A single speed limit across UAE highways is the latest proposal in the works at the Federal Traffic Council, in a bid to reduce the number of road accidents across the country.
Under the directives of Lieutenant General Shaikh Saif bin Zayed Al Nahyan, Deputy Prime Minister and Minister of Interior of UAE, Dubai Traffic Police head, Major General Mohammed Saif Al Zafeen, is leading this authoritative body to crack down on the traffic menace and bring reforms.
Speaking to Emirates 24|7, Al Zafeen discussed the single speed limit proposal, saying: “The idea itself is one that we have discussed on several occasions but stems from the idea that we are one single country, so why do we have different traffic rules, limits in different cities?
“We are not just looking to set a single speed limit, but also reduce the grace limit in certain parts to set unified radar setting as well; currently it is 20kmph somewhere, 30kmph elsewhere.”
Al Zafeen says the proposal would be especially beneficial to new drivers and GCC tourists who drive into the country and are often confused with the limit and the grace set “on say, Sheikh Zayed Road, compared to the Fujairah highway.
“A confused driver is more prone to making accidents; all it takes is someone to slam the brakes suddenly after realising he mistook the speed or the grace limit on one stretch of the highway.”
The Traffic Chief is also eager to reduce the grace limit on radar settings, telling this website earlier: “I have put forth a proposal to decrease the current speed limit on major highways across the emirate, from 120km per hour to 110kmph.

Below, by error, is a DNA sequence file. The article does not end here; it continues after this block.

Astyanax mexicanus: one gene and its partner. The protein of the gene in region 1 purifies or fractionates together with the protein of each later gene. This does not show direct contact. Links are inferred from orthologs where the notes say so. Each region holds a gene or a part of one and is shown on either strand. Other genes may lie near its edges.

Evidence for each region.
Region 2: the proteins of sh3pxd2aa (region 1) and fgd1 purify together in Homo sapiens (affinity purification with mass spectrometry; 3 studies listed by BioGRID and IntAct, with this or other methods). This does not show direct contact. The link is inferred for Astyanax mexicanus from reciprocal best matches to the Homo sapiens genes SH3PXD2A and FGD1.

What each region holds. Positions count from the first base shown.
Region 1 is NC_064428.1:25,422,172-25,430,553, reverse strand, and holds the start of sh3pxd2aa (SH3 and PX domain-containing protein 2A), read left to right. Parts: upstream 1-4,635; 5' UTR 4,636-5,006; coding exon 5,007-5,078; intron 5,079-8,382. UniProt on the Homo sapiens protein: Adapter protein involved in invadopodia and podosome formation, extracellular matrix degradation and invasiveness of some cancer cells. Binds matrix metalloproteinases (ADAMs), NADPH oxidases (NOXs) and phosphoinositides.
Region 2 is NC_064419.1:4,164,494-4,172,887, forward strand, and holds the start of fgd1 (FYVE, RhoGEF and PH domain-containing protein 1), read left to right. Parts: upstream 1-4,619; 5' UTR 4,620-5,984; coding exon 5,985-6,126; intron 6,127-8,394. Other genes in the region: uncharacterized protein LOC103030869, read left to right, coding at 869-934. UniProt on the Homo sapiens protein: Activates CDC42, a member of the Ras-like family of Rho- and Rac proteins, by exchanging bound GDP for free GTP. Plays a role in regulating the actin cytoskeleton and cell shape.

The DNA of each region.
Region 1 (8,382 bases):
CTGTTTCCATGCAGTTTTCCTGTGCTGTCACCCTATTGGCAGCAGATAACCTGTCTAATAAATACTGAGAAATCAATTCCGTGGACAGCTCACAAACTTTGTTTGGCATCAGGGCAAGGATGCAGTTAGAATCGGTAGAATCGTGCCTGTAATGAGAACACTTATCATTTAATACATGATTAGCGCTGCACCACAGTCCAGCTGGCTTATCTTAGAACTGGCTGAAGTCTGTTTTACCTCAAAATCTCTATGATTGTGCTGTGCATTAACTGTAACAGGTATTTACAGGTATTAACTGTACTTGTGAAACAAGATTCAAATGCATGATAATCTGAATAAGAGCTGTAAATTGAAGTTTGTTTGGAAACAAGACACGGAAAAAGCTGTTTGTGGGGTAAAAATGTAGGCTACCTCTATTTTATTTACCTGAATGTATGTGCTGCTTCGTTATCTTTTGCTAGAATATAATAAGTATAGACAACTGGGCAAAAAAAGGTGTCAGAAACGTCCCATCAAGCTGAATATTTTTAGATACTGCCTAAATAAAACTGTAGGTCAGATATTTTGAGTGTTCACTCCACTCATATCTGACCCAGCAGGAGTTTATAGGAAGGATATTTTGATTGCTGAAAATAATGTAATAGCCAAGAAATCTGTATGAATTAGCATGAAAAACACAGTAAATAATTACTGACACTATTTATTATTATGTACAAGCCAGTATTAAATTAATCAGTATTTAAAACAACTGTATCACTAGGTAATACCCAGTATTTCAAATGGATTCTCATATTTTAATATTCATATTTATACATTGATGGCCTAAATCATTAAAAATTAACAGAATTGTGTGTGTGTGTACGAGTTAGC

“This applies to all the arteries, including Sheikh Zayed Road, Sheikh Mohammad bin Zayed Road and Al Khail Road.”
Al Zafeen said the reason behind this proposal was to curb reckless speeding on the major highways, which is the number one killer in traffic offenses.
Earlier this year, the Directorate of Traffic and Patrols in Abu Dhabi lowered the speed on as both sides of Al Raha Beach with radars will be set to 121kmph in both directions from Al Qanat Bridge (the Channel Bridge) to Sheikh Zayed Bridge.
The new speed limit was proposed to help prevent all the causes that lead to traffic accidents, resulting in deaths and serious injuries, mere days after a 57-vehicle pileup saw 14 people sustain injuries.
The accident was caused due to a thick blanket of fog, serving a grim reminder of a similar mishap in 2008 when a 250-car accident took place on the Abu Dhabi-Dubai highway near Ghantoot where three people were killed and more than 300 injured.